The narrower the difference within our decision set, the less confident we are in our ability to select the right one. Products that break away from a cluttered field clarify the options into this or that. Upon their introduction, the Dyson vacuum clearly differentiated itself from its competitors. They also inspired passion in their customers. Are these people really that happy about cleaning their carpets? Or was their enjoyment freed of self-doubt?
Offering a better environment to choose a product has a huge impact on the perception of brand as well. I love cooking, but hate supermarkets. Picking between 4 types of fresh strawberries and 10 brands of ice cream while managing a cart and trying to remember what is currently in my refrigerator takes the joy out of an ice cream sundae. Peapod gives shoppers an organized, low pressure setting to shop. Their fans rave about the service’s ease and simplicity. It may be a hassle to arrange delivery of these perishables, but I’m saved the anxiety of staring at that wall of salad dressings while my child runs into my ankle with the cart.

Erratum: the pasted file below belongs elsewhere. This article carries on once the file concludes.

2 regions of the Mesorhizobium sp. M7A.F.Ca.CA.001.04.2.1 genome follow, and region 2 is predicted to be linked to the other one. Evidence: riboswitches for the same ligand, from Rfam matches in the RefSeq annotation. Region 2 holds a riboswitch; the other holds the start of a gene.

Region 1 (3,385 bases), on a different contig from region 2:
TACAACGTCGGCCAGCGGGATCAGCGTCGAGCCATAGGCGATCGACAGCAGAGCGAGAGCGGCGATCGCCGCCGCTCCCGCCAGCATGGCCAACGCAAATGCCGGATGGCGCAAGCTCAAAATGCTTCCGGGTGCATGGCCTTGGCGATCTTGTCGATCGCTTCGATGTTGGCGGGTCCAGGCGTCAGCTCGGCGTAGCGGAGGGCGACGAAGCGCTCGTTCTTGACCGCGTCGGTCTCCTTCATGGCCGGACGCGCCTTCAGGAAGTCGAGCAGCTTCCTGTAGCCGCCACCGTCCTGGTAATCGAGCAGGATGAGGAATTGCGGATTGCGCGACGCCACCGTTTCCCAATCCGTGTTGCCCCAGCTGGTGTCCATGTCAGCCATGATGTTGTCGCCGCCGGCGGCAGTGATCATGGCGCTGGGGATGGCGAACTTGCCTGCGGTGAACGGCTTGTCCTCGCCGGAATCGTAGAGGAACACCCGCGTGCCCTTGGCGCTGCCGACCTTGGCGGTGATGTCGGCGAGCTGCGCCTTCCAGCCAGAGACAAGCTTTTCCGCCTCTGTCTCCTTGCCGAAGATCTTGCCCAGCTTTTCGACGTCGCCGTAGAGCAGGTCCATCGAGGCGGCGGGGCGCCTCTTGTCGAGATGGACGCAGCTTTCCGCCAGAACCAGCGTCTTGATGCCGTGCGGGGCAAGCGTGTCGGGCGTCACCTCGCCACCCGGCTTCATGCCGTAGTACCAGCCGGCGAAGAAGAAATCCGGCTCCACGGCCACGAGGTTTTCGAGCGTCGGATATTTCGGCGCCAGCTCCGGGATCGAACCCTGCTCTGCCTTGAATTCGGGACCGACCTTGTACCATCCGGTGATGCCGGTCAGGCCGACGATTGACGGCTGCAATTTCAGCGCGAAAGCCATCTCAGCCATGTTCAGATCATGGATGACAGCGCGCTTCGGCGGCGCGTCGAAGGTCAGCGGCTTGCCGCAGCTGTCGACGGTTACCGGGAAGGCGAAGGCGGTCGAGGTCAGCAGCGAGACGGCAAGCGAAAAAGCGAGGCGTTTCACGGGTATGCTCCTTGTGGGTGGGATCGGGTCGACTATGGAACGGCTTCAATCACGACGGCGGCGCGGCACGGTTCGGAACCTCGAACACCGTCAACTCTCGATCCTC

Seizing every moment as an opportunity to get in front of consumers’ eyeballs may increase brand awareness, but negatively impact customer satisfaction. Minimizing the effort it takes to select your product will improve satisfaction, as well as reviews and social activity. The real opportunity in this “always shopping” culture is shortening the time it a person considers your product before choosing it and completing that transaction. Faster, clearer choices make happier consumers.
 Steve Yankovich, head of eBay’s mobile business USAToday.com, 9 August 2012
 Barry Schwartz: The Paradox of Choice, TEDGLOBAL 2005 http://www.ted.com/talks/barry_schwartz_on_the_paradox_of_choice.html